2016 Longines FEI Rising Star Sönke Rothenberger is a man who likes to keep his options open. He might have been born into a family of world class dressage riders, who run a successful breeding and training yard out of Bad Homburg in Southwest Germany, but that does not necessarily mean he will follow in their footsteps. The gentle mannered Rothenberger always listens to his parents, whom he credits with being the most influential people in his life, but he is undeniably the master of his own mind. This was very much in evidence in 2009 when the European pony champion made the sudden and rather unorthodox decision of riding competitively in both disciplines, dressage and show jumping, with a little accent on “experiencing the thrill of riding over an obstacle course”.
However, despite enjoying notable success over some of Germany’s famous obstacles, only four years later he reverted back to dressage when it became clear that the then six-year-old gelding Cosmo, who had been trained by his father Sven since he was four, was extremely talented and possibly his ticket to reaching that elusive Grand Prix category that every rider dreams about. “Riding a horse like Cosmo is a chance in a life-time,” says Rothenberger, who had travelled to Tokyo for the FEI Gala Awards Ceremony together with his proud parents Sven and Gonnelien. “It’s a unique chance, which I would have been foolish to ignore. However, I think that my background in show-jumping has played a strong part in our success, because Cosmo can be quite a handful. He likes to gallop and can be, let’s say, a bit exuberant. I know him well and that is part of his mentality. You could not and I would not ever punish him, as he would take it badly. I understand he needs his freedom and so we are a good match.”
Rothenberger likes to think outside the box and his training methods might not always be based on the most traditional approach. And while he is a bit of an adventure junkie who is into Snowboarding and Skateboarding and who would love to ride a horse like American Triple Crown winner and 2015 Longines World’s Best Racehorse American Pharoah, very little seems to rattle his cage. In fact, when he was selected for the German dressage team in Rio de Janeiro, he was excited, but not nervous. Today, after returning with a Team dressage Gold medal, he admits: “I don’t think I really realised what was happening then. My parents both rode at various Olympics and won medals, so it’s always been part of my life, but it is only afterwards that you become aware of what it really means.”
Success at the highest level has come with an unprecedented amount of attention. Standing tall at 1.93 m, equipped with a shock of blond hair and an almost constant smile on his face, it is not hard to see why Sönke Rothenberger has become a firm favourite in the sporting world. He is not that impressed though by all the attention, realising that not everyone who seeks his friendship is doing it for the right reasons.
But he did enjoy being the only man in an otherwise all-female team. He laughs and corrects: “Don’t forget that Hubertus Schmidt was the reserve rider, so I was not quite on my own, but I do admit, it was nice to ride with the girls. And they did all look after me. We spent a lot of time together and got on really well.” He pauses and then adds: “They are all a bit older than me and kind of knew what to expect. We had lots of interviews and balls and functions since then, but my life hasn’t really changed. When I first got back from Rio, people recognised me when I went to the movies and such, but that is all now fast disappearing. What is fantastic though is that we met Ralph and Marga Westhoff through Rio, who are passionate about dressage and who are now the co-owners of Cosmo.”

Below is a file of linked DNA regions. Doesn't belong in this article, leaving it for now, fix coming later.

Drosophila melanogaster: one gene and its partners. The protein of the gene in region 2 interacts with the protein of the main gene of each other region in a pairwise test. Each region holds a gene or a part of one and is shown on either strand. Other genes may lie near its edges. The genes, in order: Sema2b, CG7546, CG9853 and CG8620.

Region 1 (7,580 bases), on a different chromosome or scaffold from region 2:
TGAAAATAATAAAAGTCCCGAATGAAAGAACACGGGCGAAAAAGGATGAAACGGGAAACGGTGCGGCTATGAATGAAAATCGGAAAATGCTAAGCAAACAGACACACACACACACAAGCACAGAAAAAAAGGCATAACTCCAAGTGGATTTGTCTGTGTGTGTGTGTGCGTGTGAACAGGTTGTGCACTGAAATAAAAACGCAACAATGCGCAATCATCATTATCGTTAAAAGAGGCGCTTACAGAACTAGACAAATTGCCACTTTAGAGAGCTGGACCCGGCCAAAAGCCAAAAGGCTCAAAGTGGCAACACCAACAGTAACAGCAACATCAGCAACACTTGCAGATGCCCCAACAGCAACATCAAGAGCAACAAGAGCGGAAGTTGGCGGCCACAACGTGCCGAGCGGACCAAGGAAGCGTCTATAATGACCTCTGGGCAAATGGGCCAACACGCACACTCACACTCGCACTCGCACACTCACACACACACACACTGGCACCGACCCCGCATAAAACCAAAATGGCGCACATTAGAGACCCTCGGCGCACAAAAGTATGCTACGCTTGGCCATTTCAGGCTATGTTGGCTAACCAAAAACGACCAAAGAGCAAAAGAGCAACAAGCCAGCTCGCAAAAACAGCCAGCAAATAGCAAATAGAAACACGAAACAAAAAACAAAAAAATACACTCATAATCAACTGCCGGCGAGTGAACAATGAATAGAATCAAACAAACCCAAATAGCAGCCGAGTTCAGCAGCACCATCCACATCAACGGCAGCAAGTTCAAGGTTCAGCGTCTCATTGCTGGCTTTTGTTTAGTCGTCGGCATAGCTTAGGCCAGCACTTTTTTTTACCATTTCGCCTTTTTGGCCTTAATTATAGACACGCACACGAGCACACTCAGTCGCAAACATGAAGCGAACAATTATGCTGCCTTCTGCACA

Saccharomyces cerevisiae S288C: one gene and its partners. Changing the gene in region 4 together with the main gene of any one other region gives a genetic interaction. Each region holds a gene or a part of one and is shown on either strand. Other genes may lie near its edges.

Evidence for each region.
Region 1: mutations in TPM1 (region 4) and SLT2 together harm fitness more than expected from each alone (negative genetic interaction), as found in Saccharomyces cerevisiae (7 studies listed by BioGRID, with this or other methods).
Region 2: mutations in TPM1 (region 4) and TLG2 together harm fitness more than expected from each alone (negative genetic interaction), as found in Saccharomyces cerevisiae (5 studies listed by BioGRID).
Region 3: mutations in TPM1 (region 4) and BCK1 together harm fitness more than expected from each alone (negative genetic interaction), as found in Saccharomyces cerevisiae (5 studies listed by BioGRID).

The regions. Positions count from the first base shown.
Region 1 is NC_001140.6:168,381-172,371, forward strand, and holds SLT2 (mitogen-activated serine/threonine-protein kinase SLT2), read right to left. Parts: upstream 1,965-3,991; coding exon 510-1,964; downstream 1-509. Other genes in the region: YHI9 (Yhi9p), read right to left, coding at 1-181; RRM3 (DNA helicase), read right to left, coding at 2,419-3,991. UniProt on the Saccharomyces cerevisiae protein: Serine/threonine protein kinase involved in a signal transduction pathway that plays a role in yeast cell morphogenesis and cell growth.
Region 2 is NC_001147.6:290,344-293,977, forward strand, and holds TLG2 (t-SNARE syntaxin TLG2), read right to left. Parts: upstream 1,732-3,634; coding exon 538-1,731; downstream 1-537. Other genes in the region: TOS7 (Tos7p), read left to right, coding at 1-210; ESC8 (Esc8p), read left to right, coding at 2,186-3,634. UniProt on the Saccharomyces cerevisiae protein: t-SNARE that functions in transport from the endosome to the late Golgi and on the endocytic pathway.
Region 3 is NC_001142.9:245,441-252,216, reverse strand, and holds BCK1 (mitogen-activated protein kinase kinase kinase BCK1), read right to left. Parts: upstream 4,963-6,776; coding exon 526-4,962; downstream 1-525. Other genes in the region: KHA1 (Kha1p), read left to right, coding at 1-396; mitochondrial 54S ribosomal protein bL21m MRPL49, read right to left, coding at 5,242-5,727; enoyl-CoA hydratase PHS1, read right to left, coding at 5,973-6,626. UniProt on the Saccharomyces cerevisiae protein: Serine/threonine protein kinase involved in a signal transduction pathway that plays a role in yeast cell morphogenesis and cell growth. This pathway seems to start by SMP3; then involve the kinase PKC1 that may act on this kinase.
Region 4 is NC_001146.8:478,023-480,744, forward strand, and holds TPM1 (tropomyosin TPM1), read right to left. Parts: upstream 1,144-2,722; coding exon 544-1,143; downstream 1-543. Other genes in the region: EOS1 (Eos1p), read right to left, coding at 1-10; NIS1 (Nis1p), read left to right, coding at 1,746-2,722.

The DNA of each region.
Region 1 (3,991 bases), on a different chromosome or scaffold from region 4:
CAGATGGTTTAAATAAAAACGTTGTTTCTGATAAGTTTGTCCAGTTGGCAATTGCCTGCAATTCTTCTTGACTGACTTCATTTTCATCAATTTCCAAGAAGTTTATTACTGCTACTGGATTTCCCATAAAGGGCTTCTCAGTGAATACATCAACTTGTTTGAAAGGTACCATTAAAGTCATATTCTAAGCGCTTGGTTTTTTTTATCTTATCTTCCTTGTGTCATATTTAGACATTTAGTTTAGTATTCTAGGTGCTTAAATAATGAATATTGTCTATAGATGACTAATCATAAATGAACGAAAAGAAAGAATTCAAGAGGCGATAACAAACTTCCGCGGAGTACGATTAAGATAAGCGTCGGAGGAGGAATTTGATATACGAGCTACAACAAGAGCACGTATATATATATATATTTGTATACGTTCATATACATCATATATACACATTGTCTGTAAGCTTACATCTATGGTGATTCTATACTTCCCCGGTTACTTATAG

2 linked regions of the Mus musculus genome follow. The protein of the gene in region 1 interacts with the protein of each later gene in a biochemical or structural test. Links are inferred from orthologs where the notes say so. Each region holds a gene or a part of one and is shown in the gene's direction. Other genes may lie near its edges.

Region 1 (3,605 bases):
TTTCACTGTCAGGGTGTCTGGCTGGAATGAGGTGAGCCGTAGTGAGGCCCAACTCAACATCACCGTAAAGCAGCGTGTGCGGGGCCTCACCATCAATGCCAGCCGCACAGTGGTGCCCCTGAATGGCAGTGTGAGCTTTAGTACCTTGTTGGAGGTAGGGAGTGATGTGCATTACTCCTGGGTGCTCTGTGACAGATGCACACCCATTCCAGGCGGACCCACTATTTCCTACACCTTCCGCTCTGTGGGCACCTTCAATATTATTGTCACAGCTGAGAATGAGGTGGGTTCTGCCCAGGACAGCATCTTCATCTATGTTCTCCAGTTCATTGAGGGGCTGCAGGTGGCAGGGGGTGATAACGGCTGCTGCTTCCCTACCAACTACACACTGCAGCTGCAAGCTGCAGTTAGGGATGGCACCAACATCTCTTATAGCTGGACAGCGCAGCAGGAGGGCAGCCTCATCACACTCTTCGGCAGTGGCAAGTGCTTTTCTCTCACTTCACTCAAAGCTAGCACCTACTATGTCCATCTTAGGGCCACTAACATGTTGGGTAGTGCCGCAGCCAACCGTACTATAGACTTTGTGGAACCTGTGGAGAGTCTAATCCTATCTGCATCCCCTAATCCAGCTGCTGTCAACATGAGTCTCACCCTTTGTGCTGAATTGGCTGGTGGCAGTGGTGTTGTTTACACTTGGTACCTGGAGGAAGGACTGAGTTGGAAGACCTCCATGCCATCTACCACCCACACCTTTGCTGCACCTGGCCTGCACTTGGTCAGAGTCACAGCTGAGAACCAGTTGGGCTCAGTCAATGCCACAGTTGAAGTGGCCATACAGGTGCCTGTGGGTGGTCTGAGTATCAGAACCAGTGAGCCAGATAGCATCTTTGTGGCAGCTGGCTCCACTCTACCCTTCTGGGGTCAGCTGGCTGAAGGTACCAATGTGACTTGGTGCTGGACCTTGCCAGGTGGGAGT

Nine-year-old Cosmo, who was the youngest horse to compete at the 2016 Olympics, had attracted numerous offers in the run-up to Rio, but the tightly knit Rothenberger Family managed to hold on to the KWPN gelding, who has a jumper pedigree as he is by Van Gogh out of Frühling. “Cosmo is like family,” pursues Rothenberger. “He is the heart and soul of the stud and a real clown, who amuses everyone. We don’t want to sell him. It would be like selling your dog. You wouldn’t do that either, would you?” Currently in his final year at the Frankfurt School of Finance & Management, where he studies International Business Administration, he knows a bit about risks and investments and says: “I’m passionate about riding and am grateful that I am able to ride a horse like Cosmo. I try not to think about risks, because otherwise I would just pack him into cotton wool and never even let him out of his box. And I’m also interested in banking. Both can go hand in hand, can’t they?”
He doesn’t like to be tied down, but for a twenty-two-year-old he is remarkably focused and grown-up. A product of a family whose values are based on team work, passion and love, he is enjoying his dual career as a world class rider and student. “My parents always wanted me to have a good education and finish university,” he confides. “They are very level headed and always said that with the equestrian sport anything can happen and it’s always good to have another leg to stand on. They also said that once I have an education I can do what I want.”
At the moment, thanks to determination and prioritizing, he is managing to ride and study without too many problems. So all the options remain open. Even a return to jumping, as he is eager to point out, seeing that there is a mare bred by his beloved grandfather, who is doing rather well. However, even if he is strong minded, it might just be that the very talented, exciting and progressive Cosmo will make the next career choice for him. Whatever happens though, Sönke Rothenberger is sure to do it with a great big smile. [Liz Price]